Raft-up at Ft. McCree

Salty Enjoying the Water
We did take a couple of weekends "off the boat" where we enjoyed just being at home and taking in the local sights and sounds.  It's good to do that once in a while I guess.  

Work has also started on a re-modeling of Midnight Sun II's slip - so the house is currently looking like a building site.  While the slip was perfectly fine, I decided that it was time to do some preventative maintenance and have the timber sea wall laggings replaced with vinyl PVC sheet pile panels.  At the time of writing, I am wondering why I did that and hoping it will all turn out well.  You know how sometimes the finished result is great, but the process is really ugly?.....well that's where we are at I think, the really ugly stage that is!.   As an engineer that has done a lot of heavy duty sheet piling projects (sea defenses, Blackpool, England), I know I would not do this project the way its being done.  But I have hired an experienced Contractor and know all too well that if I dictate the process, the problems will go exponential and I will pay the price - literally  So, I have given my suggestions, but left the Contractor in charge.  Anyway, enough about that - I seem to be ranting to myself and I am sure that it will turn out fine in the end.  Meanwhile, Midnight Sun II is vacationing in my neighbor's slip.

Cape San Blas - 12 hours prior to Hermine's Landfall
And of course, immediately as we started this work, the tropics heated up and Cat 1 Hurricane Hermine took aim at Cape San Blas.  Although that is a couple hundred miles to our east, that gave rise to two concerns, namely (i) our beach rental located right on the projected path; and (ii) tidal surge which was at least evident at the house in the form of higher than typical tides.  Anyway, since I am posting this in short bursts, I am pleased to report that neither became a significant issue.  I drove over and closed up the beach house, and Hermine kindly veered a few degrees east of the projected path.....and the dock  work continues! - very slowly.

I guess my timing on the dock work was just not the best since this location is the key to my hurricane plan for Midnight Sun II in the event we do have a significant storm.  But the truth is, it has been so difficult to find a dock Contractor that would actually show up and even give an estimate, that when I found one that was qualified and recommended, I just had to commit and get things started.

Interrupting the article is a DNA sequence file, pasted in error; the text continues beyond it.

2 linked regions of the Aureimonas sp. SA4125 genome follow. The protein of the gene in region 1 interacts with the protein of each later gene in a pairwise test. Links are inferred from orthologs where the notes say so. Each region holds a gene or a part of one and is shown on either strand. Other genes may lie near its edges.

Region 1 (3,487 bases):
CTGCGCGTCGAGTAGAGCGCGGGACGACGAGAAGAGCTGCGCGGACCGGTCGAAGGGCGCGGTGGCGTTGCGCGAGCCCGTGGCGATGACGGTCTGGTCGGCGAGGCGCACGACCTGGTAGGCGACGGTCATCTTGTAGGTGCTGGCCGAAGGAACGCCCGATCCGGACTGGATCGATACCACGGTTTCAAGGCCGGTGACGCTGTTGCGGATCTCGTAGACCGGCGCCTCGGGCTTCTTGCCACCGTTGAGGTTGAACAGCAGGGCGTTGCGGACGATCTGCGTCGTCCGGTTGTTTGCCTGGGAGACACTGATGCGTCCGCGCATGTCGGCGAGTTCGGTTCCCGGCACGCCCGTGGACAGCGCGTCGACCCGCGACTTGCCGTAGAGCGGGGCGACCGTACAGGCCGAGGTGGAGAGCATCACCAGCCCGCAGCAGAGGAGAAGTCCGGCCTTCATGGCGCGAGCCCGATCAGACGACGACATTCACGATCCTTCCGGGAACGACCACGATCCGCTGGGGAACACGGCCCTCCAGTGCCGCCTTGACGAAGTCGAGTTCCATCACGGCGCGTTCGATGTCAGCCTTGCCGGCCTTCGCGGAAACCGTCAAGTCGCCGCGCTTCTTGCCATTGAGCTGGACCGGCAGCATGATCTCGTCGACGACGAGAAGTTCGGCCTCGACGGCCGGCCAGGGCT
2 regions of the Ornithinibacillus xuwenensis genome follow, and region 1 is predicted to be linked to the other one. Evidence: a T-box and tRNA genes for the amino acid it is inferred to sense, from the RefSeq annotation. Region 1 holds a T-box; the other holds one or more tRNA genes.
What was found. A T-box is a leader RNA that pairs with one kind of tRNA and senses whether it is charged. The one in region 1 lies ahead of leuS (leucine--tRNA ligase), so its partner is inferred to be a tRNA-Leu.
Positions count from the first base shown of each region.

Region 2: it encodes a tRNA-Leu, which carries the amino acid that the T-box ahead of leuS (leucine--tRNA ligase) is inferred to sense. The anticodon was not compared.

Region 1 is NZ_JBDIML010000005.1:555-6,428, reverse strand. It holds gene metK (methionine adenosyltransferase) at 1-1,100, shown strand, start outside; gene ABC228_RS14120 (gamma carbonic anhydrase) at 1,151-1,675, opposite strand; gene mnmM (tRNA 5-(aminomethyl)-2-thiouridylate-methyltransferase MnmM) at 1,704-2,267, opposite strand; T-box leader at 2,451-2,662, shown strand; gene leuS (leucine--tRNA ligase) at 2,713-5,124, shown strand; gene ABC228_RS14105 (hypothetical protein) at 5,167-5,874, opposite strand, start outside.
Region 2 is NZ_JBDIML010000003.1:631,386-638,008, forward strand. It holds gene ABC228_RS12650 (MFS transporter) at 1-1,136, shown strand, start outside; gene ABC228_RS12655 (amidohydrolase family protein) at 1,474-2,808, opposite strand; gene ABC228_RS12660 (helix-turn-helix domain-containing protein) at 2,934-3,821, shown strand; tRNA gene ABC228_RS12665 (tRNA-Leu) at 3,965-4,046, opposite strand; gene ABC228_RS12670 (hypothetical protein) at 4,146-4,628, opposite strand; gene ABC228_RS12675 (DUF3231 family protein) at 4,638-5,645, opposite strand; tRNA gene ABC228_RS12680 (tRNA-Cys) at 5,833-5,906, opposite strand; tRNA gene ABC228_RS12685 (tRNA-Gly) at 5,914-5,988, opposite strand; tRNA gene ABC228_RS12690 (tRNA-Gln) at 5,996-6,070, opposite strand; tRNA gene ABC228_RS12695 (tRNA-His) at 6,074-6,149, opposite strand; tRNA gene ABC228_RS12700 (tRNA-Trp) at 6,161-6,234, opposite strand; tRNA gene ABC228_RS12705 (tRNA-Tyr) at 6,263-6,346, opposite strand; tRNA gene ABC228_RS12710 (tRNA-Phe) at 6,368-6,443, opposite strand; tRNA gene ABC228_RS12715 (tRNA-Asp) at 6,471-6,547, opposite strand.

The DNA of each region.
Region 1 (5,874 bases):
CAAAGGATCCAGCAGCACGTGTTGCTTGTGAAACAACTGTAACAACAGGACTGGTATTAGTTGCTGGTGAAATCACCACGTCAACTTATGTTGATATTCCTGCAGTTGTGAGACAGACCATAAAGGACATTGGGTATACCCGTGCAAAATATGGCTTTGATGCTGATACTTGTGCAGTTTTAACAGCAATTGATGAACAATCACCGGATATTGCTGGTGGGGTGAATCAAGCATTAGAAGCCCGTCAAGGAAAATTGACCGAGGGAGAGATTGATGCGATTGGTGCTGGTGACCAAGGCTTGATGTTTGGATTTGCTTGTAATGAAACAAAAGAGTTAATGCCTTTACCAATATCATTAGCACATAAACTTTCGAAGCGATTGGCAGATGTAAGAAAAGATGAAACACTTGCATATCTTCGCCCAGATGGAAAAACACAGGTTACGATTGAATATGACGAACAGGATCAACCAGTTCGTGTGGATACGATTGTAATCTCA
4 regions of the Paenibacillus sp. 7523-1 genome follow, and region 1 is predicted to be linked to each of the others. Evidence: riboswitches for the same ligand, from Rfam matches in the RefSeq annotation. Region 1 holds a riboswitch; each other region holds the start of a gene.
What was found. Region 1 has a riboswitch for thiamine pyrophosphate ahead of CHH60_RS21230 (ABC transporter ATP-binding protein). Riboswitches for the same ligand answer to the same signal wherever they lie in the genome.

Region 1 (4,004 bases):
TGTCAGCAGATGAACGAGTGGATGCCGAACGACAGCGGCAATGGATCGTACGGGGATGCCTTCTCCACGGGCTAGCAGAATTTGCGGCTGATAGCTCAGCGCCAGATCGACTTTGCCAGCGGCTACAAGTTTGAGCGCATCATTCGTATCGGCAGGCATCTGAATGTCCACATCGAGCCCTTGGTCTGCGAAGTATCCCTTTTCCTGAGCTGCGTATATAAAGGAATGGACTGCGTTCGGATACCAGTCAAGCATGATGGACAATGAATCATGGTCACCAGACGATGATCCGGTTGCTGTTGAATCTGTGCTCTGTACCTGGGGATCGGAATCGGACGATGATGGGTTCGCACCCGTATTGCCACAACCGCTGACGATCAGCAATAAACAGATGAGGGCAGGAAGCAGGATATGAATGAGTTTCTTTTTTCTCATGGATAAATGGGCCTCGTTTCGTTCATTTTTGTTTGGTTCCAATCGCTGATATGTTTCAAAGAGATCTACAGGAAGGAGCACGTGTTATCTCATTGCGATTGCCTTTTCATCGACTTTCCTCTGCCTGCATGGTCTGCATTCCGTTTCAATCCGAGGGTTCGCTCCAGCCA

Hmm  maybe I am in the wrong business.  There is certainly an opportunity here.  I must keep this in mind in the event the current plan needs a supplement.  

Sorry this post has not included a whole lot about sailing and cruising.  But I am already working on the next one and that will be about 2017 Cruising Planning.  Check back soon for that one!

Thursday, June 30, 2016

Making it Home - June 28, 2016

Making it home (after 2 months in Mexico and Cuba)

This post captures the last legs of our current (June 2016) journey which has taken us from Pensacola to Isla Mujeres (Yucatan, Mexico); then south down the Yucatan; back to Isla; across to Cuba; then returning home along the Florida west coast.  Since we have now done these final legs a couple of times and written about them in previous posts, I will try to keep this short and sweet.

Apalachicola to Port St. Joe

We had a great time spending a couple of nights in Apalachicola with friends from PYC on the "PAC III" (Pensacola to Apalachicola Cruise III).  We hung out with great friends Chuck and Peg from S/V Point of Sail and many others - Special thanks to Scott for again pulling this trip together.  It was great to catch up with fellow members of PYC on our way home!  We docked at the marina at Water Street and visited some favorite haunts, including Tamara's and Papa Joe's.
Shrimper in the Apalachicola River
Apalach is just a special place for me for many reasons - I just love it there: the food, people and tranquility of this little town is just very special.

Since daughter Helen was tagging us by car, we had a vehicle, so we took the opportunity to ferry the crew and friends to the Indian Pass Raw Bar for the best seafood and oysters.  Although I must admit that on this occasion, the oysters at Papa Joe's were just as good!

Cape San Blas Lighthouse, now at PSJ

As stated, one of the many reasons why I love the area around Apalach and Port St. Joe is the locals.  Many of the locals in our favorite bar (the Haughty Heron) remembered us from our extended stay in 2015.  This is of course always nice to catch up with good friends from previous trips - this time, including Karen and Tom who now have opened a fresh seafood and coffee business in PSJ.

And did I mention we ate at Provisions Restaurant - Helen's favorite?  Yes, it is now easy to remember why we got stuck here (locally known as Florida's Forgotten Coast) in 2015.  And it would be so easy to get stuck here again - probably the reason why we just had to move on after 2 nights!

Osprey  nest on the Apalachicola River